The superheroes in Jupiter’s Legacy are a powerful but fallible family
When we think of superheroes, the image that comes to mind is someone who is stoic, courageous, a put-together example for society to follow. But then along comes Netflix’s superhero show Jupiter’s Legacy, which gives us something new with its depiction of an ageing, tired, depressed superhero dealing with the meaning of what he has spent his entire life dedicated to and believing in — a superhero struggling with the meaning of his legacy.
Jupiter’s Legacy is the streaming company’s first series adaptation from comic legend Mark Miller’s Millerworld company. The show jumps back and forth between time periods – the present and the 1920s during the Great Depression and stock market crash in America.
Something about the way the series subverts the superhero genre reminds me of films like Birds of Prey and Scott Pilgrim vs the World, although they are all fundamentally different. At the heart of this multigenerational storyline that focuses on the superheroes’ relationships and conflicts is the Sampson family: Sheldon Sampson/Utopian (Josh Duhamel), Grace Kennedy-Sampson/Lady Liberty (Leslie Bibb), Walter Sampson/Brainwave (Ben Daniels), Brandon Sampson/The Paragon (Andrew Horton), and Chloe Sampson (Elena Kampouris).
One of the compelling things about Jupiter’s Legacy is how it is not just a story about superheroes, it is also a story about a family in crisis that explores ideas of good vs evil, virtue vs vice and light vs dark — a pretty unique way of reimagining one of entertainment’s most beloved genres.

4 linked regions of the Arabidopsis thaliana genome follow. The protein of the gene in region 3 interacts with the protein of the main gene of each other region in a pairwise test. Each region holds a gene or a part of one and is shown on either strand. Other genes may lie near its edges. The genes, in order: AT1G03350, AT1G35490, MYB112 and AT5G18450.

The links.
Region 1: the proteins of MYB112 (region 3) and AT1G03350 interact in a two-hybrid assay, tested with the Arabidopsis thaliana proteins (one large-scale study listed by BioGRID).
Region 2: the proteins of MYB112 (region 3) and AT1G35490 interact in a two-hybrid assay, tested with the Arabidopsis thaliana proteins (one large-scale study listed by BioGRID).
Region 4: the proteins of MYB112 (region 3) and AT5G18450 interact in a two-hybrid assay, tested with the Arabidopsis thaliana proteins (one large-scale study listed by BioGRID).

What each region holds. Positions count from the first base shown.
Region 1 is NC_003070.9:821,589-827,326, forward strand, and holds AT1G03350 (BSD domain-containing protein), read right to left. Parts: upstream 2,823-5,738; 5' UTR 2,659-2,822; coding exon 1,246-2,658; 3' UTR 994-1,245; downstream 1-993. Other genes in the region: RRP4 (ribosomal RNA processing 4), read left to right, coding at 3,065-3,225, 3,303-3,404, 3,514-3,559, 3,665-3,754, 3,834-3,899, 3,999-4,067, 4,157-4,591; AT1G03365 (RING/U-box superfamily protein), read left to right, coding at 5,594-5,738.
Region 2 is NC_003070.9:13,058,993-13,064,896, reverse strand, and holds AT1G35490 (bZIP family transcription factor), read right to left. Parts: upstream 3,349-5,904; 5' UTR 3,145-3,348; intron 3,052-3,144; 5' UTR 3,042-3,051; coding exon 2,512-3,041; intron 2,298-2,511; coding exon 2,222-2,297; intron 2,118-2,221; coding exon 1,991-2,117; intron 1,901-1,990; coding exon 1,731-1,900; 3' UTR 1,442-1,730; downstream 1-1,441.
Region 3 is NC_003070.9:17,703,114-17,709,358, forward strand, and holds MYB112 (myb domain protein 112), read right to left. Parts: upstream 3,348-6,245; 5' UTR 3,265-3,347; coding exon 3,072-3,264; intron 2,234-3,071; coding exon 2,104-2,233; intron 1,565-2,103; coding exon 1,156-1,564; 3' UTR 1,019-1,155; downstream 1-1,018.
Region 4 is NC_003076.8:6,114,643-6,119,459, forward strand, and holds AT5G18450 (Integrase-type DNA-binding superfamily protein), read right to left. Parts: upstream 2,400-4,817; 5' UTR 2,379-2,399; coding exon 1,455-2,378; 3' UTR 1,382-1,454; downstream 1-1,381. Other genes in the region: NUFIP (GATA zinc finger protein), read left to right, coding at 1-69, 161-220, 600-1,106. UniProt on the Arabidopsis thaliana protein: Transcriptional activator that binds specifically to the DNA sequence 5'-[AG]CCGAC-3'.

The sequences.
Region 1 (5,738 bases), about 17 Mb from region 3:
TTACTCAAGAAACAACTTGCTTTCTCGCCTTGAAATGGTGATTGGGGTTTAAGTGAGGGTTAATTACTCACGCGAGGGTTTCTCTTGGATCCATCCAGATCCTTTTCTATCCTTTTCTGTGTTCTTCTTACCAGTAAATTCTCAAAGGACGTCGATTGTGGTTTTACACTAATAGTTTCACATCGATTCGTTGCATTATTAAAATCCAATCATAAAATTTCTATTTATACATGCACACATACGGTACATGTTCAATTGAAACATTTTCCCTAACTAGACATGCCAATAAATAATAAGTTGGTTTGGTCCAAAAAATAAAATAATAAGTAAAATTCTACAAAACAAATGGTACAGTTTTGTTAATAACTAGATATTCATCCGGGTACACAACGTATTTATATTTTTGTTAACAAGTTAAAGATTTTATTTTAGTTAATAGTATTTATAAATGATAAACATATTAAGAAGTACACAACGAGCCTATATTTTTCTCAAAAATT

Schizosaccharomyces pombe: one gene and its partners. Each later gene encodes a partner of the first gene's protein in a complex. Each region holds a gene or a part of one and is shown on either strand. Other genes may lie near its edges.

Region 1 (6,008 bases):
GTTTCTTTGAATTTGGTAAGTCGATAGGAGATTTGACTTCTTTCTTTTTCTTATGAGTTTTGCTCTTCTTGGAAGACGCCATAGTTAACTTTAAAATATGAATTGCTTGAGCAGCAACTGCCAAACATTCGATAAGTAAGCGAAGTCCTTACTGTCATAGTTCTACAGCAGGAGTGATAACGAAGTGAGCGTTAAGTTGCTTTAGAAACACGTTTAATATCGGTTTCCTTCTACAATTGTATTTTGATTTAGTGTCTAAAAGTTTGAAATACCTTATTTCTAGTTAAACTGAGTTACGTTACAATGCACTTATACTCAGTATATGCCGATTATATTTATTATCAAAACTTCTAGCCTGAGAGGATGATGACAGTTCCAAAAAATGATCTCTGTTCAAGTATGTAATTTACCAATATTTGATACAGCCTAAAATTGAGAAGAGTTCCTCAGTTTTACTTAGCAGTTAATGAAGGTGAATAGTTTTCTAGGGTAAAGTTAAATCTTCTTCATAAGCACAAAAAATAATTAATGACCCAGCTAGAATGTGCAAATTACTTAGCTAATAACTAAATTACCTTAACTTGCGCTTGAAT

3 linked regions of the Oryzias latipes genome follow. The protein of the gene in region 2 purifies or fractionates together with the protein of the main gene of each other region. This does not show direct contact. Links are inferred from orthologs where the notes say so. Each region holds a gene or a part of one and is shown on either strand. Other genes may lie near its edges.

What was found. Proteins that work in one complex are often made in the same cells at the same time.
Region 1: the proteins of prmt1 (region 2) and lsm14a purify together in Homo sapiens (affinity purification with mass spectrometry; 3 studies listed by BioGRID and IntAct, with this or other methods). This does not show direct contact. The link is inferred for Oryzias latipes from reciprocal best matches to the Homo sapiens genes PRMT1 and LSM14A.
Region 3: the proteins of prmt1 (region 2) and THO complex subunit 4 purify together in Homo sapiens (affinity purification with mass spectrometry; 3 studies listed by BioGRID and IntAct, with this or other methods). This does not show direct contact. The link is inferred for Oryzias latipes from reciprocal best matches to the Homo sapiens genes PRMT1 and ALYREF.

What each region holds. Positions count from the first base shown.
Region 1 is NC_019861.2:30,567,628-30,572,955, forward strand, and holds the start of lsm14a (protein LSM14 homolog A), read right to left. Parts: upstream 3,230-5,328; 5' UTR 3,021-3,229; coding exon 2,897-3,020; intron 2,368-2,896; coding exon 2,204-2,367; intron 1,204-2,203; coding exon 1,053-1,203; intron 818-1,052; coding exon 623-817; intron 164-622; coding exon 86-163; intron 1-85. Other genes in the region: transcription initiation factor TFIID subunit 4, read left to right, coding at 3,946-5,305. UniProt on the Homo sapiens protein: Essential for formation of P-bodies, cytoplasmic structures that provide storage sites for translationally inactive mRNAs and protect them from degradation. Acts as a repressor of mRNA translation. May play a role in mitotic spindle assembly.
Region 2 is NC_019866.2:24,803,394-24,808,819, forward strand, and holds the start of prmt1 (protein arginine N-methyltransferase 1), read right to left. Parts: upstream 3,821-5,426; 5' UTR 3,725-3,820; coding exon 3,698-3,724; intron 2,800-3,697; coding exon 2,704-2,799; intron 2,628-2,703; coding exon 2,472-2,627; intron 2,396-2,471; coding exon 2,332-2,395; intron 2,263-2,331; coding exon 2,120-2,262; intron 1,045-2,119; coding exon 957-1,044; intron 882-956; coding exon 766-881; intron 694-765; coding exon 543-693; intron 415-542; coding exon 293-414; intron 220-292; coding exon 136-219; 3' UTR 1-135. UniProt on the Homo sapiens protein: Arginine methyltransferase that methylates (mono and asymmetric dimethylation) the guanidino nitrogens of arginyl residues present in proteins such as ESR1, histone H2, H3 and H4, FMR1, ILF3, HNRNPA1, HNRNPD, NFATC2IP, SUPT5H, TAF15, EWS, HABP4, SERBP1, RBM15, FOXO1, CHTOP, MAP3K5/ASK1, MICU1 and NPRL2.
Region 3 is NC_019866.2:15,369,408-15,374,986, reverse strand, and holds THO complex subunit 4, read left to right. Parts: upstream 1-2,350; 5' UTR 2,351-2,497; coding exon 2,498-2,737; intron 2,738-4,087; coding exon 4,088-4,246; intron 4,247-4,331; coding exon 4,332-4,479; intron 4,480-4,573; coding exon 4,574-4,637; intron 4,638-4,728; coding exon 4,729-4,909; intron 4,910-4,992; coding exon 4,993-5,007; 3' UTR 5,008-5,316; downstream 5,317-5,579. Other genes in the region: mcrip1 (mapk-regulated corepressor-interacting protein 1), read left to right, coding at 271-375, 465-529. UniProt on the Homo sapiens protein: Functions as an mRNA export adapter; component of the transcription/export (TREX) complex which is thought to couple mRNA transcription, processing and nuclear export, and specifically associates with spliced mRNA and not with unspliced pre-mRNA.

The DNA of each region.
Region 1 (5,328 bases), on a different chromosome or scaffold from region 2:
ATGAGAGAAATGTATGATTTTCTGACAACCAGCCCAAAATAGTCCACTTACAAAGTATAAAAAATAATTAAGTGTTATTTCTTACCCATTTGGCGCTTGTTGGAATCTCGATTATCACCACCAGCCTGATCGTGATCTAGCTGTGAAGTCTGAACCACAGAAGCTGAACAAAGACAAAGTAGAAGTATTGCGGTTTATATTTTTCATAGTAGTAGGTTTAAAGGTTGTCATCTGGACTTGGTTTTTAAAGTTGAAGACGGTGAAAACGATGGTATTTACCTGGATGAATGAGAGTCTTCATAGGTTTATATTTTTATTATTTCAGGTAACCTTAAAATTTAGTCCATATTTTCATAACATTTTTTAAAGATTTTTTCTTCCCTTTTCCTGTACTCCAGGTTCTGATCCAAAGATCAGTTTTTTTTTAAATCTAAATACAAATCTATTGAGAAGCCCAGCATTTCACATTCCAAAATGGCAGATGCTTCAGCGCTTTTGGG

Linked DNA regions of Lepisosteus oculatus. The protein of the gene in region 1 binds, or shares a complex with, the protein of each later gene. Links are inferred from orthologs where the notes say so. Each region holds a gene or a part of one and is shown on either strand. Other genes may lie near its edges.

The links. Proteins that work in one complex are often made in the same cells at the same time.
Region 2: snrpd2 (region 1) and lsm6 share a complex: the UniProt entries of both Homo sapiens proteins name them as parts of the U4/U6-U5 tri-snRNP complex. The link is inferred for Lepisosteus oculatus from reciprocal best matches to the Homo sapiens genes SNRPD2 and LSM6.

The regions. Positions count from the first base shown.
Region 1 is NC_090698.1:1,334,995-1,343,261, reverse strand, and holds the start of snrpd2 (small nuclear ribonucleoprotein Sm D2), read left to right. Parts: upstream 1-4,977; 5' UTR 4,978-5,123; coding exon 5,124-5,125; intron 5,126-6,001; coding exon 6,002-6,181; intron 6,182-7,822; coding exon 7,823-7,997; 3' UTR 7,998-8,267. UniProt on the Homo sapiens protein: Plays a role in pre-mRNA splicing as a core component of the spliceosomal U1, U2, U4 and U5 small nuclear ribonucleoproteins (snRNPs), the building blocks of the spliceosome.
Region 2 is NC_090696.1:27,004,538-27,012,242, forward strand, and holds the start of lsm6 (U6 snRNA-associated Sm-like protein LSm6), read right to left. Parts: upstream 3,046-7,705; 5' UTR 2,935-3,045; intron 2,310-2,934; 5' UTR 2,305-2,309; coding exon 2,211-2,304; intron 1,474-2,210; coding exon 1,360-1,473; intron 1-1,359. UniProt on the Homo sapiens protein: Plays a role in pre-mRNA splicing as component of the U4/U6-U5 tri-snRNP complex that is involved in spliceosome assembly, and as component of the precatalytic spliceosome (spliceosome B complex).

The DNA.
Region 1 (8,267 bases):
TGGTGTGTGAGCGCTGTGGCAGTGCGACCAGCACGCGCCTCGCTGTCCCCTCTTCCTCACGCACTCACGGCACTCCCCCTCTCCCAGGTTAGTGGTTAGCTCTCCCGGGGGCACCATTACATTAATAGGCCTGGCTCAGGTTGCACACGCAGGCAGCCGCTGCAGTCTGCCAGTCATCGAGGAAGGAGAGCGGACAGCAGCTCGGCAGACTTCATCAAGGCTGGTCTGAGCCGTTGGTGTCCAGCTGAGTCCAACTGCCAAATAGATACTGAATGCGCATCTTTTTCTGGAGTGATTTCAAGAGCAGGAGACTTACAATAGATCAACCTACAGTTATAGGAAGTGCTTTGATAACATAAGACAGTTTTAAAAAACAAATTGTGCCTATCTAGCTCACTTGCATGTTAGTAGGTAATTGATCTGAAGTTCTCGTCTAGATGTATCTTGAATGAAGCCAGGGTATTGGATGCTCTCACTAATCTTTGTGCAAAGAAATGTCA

In an interview, when asked about what sets the characters that make up this superhero world apart from others, writer and creator Mark Miller said, “I realised when I was about halfway through writing it that you never see superhero families, you know? Superheroes tend to be single guys aged about 29 … And they tend not to be married, not to have children. So that immediately felt quite interesting. It felt very fresh and very new.”
“Ninety years, ninety years and what do we have to show for it?,” laments Utopian to his wife Lady Liberty in one of the episodes — summing up one of the main issues the series unpacks through his superhero family, and their own complicated relationships with each other and with society.
Every superhero movie needs an iconic villain and arch nemesis for the protagonist to duel and in Jupiter’s Legacy that villain is Blackstar (Tyler Mane) … or is it? Jam-packed with tons of unexpected twists, the franchise that Jupiter’s Legacy is often compared to is Marvel’s Fantastic Four, another superhero family saga.
While Jupiter’s Legacy’s simultaneously running storylines across time periods can make it difficult to follow and to piece together, it is, for the most part, worth a watch. It may not have been picked up for a second season by Netflix, its creator Mark Miller has confirmed that the streaming channel is developing a live-action adaptation of his Supercrooks comics set in the same world as Jupiter’s Legacy.
The show’s overall mood is perhaps summarised best by Sheldon Sampson’s father before one of the series’ pivotal moments when he says, “All your life you try to build something, try to build it bigger, better, faster. Build a legacy. Then one day, it turns out you’ve been building your own box, and you’re the one inside of it.”